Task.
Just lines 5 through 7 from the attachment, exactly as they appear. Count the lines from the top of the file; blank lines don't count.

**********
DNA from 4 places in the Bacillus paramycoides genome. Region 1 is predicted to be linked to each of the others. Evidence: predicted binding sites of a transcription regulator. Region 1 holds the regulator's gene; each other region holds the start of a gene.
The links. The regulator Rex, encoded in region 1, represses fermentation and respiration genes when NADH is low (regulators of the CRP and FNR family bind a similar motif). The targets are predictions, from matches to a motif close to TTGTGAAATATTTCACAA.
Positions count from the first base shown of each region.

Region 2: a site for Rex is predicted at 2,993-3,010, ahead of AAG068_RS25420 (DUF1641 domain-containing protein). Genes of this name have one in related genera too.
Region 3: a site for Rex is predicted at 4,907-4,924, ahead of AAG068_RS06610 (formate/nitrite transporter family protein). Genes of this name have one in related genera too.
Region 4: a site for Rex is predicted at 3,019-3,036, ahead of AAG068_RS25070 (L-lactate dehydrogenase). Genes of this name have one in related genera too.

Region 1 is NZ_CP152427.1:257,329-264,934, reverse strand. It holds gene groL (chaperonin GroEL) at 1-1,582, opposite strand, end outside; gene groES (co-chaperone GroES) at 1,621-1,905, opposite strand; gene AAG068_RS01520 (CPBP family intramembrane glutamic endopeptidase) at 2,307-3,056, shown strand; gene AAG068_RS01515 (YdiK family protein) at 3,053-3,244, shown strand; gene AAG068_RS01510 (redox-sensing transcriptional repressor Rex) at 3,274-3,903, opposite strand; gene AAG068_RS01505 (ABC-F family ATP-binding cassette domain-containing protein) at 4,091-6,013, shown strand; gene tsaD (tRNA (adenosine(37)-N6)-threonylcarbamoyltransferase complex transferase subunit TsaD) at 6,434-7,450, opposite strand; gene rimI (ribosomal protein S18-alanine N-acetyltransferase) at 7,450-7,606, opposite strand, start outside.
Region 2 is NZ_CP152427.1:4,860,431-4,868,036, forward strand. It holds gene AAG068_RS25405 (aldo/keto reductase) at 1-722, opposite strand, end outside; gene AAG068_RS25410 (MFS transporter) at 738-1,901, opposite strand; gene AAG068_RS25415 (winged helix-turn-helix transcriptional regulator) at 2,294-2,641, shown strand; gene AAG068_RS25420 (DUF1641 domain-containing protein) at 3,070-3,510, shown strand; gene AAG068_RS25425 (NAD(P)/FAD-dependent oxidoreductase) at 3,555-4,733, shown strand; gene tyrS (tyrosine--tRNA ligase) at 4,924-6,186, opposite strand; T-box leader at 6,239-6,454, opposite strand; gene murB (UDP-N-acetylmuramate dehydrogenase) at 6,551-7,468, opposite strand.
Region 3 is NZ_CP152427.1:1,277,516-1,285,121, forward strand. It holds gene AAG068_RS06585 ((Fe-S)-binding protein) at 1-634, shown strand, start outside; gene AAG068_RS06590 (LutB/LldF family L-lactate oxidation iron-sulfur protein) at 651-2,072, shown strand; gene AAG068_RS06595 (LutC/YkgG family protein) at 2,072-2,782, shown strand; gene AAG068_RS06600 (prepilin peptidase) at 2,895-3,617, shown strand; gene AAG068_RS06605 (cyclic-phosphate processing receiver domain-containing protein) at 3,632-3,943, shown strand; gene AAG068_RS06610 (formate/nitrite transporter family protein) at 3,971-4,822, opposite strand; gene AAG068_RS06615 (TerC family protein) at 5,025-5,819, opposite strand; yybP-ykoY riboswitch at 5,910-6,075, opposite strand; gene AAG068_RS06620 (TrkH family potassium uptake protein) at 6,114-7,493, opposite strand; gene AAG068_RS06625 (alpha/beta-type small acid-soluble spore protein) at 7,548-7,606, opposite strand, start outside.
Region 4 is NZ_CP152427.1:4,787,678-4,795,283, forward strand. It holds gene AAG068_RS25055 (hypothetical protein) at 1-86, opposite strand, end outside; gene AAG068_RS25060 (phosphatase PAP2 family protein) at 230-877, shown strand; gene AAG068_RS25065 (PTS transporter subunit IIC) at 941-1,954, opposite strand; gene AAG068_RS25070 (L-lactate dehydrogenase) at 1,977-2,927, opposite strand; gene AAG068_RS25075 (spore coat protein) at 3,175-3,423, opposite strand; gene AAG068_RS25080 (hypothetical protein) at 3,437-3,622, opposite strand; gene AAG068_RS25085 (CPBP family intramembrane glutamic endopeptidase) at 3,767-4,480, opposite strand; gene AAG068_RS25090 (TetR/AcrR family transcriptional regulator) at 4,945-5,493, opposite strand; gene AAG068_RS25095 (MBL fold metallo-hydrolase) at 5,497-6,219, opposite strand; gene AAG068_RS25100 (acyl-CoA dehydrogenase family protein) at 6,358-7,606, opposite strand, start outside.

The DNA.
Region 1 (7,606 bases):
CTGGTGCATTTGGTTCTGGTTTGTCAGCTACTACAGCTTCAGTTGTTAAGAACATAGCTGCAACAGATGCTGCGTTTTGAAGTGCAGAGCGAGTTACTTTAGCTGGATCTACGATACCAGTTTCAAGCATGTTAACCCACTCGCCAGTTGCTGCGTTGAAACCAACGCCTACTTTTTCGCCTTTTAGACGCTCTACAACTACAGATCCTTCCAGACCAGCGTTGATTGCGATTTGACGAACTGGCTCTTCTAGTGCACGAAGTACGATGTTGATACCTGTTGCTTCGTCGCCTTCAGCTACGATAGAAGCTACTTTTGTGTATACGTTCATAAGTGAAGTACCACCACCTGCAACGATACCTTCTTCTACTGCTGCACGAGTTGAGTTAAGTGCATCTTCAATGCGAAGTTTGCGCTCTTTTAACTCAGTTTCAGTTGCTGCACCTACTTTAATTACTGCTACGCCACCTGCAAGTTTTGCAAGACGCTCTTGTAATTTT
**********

Region 3: a site for Rex is predicted at 4,907-4,924, ahead of AAG068_RS06610 (formate/nitrite transporter family protein). Genes of this name have one in related genera too.
Region 4: a site for Rex is predicted at 3,019-3,036, ahead of AAG068_RS25070 (L-lactate dehydrogenase). Genes of this name have one in related genera too.

Region 1 is NZ_CP152427.1:257,329-264,934, reverse strand. It holds gene groL (chaperonin GroEL) at 1-1,582, opposite strand, end outside; gene groES (co-chaperone GroES) at 1,621-1,905, opposite strand; gene AAG068_RS01520 (CPBP family intramembrane glutamic endopeptidase) at 2,307-3,056, shown strand; gene AAG068_RS01515 (YdiK family protein) at 3,053-3,244, shown strand; gene AAG068_RS01510 (redox-sensing transcriptional repressor Rex) at 3,274-3,903, opposite strand; gene AAG068_RS01505 (ABC-F family ATP-binding cassette domain-containing protein) at 4,091-6,013, shown strand; gene tsaD (tRNA (adenosine(37)-N6)-threonylcarbamoyltransferase complex transferase subunit TsaD) at 6,434-7,450, opposite strand; gene rimI (ribosomal protein S18-alanine N-acetyltransferase) at 7,450-7,606, opposite strand, start outside.